Review: Robie the Robotic Bank

Robie the Robotic Banker is a battery-powered piggy bank. It’s my daughter’s latest favorite way to dispose of coins, next to her Big Belly horse bank. Whenever there is loose change around the house, she grabs it up to feed Robie or her horse.

With eyes downcast, the forlorn Robie holds his left hand out as if to ask, "Spare a quarter, friend?" He is a remembrance of those bygone days when you really could buy something for a quarter, or at least buy a few minutes of Pac-Man bliss.

Four photos of Robie the Robotic Banker in varying poses.

Made by Radio Shack in the 1980s, Robie has a singular purpose. You place a quarter on his platform hand and press down. Robie’s eyes look up at you, he lifts and slides the coin to his now-open mouth and down it goes. His jubilation is evident as Robie rocks back and forth while chomping his mouth open and closed. He even licks his lips a couple times before returning to a dormant state.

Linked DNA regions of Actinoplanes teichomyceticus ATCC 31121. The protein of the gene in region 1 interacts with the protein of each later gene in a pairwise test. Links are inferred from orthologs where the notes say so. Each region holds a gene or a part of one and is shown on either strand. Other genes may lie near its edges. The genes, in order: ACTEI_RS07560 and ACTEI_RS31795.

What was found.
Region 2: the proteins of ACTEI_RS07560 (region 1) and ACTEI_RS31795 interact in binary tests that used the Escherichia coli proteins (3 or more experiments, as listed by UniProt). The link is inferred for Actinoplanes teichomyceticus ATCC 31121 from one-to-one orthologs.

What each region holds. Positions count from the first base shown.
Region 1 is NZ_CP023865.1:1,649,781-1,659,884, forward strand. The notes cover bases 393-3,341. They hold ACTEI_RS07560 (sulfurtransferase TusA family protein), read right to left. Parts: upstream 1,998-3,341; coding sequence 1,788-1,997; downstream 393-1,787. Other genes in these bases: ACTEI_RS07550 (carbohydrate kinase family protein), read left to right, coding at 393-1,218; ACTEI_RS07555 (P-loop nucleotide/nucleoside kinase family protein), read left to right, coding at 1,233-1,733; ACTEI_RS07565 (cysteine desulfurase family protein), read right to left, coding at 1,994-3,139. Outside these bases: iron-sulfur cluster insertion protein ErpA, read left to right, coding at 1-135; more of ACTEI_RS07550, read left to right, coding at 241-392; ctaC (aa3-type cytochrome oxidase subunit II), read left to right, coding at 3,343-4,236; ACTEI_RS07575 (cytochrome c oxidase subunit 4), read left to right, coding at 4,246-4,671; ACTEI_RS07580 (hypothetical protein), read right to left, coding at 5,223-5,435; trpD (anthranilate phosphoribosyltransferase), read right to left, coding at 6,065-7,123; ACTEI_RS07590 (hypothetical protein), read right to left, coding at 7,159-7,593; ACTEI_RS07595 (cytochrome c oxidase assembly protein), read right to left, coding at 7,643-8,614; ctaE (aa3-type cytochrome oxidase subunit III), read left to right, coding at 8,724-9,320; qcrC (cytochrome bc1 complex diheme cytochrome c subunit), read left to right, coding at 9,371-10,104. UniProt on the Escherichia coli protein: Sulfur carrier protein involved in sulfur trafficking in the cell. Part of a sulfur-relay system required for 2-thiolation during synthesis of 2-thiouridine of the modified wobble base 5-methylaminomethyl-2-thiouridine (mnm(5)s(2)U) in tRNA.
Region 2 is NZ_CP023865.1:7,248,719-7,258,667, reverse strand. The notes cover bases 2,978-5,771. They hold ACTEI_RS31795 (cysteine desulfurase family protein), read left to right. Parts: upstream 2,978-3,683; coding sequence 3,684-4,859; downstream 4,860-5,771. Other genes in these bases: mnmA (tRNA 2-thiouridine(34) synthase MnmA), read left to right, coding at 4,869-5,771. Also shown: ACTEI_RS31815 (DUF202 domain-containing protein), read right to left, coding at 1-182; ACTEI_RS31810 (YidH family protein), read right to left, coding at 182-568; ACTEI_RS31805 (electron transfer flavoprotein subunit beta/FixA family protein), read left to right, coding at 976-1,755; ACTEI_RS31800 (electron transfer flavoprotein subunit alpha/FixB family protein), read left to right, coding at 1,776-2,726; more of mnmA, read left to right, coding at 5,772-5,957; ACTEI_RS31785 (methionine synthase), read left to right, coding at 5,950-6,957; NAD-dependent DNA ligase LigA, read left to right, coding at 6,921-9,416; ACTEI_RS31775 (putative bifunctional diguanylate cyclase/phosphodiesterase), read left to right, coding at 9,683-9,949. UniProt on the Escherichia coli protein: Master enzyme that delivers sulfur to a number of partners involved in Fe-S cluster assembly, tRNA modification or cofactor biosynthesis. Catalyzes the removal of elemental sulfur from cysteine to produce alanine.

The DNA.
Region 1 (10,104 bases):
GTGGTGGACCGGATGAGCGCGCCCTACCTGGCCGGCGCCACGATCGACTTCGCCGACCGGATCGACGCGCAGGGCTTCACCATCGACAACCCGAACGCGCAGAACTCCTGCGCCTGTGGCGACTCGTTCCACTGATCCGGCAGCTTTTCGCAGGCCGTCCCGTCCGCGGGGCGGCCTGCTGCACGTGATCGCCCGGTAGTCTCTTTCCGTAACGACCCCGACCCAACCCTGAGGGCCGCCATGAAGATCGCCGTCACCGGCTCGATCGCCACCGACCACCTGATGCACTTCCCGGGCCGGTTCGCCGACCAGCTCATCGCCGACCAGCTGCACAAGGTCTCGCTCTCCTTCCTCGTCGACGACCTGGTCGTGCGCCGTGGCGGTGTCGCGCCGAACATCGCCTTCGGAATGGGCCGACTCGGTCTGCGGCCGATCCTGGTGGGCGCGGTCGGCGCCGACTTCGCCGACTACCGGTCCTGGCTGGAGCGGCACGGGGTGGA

His hand is conveniently tattooed with a dollar sign, but don’t given Robie any silver dollars or you’ll choke him. Standing just 4 inches tall and 6 inches wide, he only eats small change.

Both the coins and battery are accessed through a bottom panel that just slides off. So Robie should be used only under direct supervision (but that kind of goes without saying if you’re letting a toddler handle coins).

This bank was just too damn cute to pass up for 50 cents at a garage sale. Of course, he’ll only cost you about $10 plus shipping on eBay.

I’d love to hear what banks other parents use, especially if they don’t require a AA battery.

Also see: Zeebot, our family’s multiple personality robot friend


One Response to “Review: Robie the Robotic Bank”

  1. Rachel says:

    My boys have a Robie too. He is adorable! My children also have an array of piggybanks that they have collected from different states over 2 years. If you travel, you should try collecting a fun piggybank every state you go to, if your daughter loves them so much. It can make for fun shopping, choosing a pretty pig from a trinket shop, somewhere in Utah. We had this incident where one of my boys knocked over about half a dozen piggybanks. Unfortunatley, the parents had to pay for them. So far my boys have collected over 10 piggybanks from different states, and they use all of them.

    December 28th, 2007 at 4:08 pm

Post a comment

(will not be published)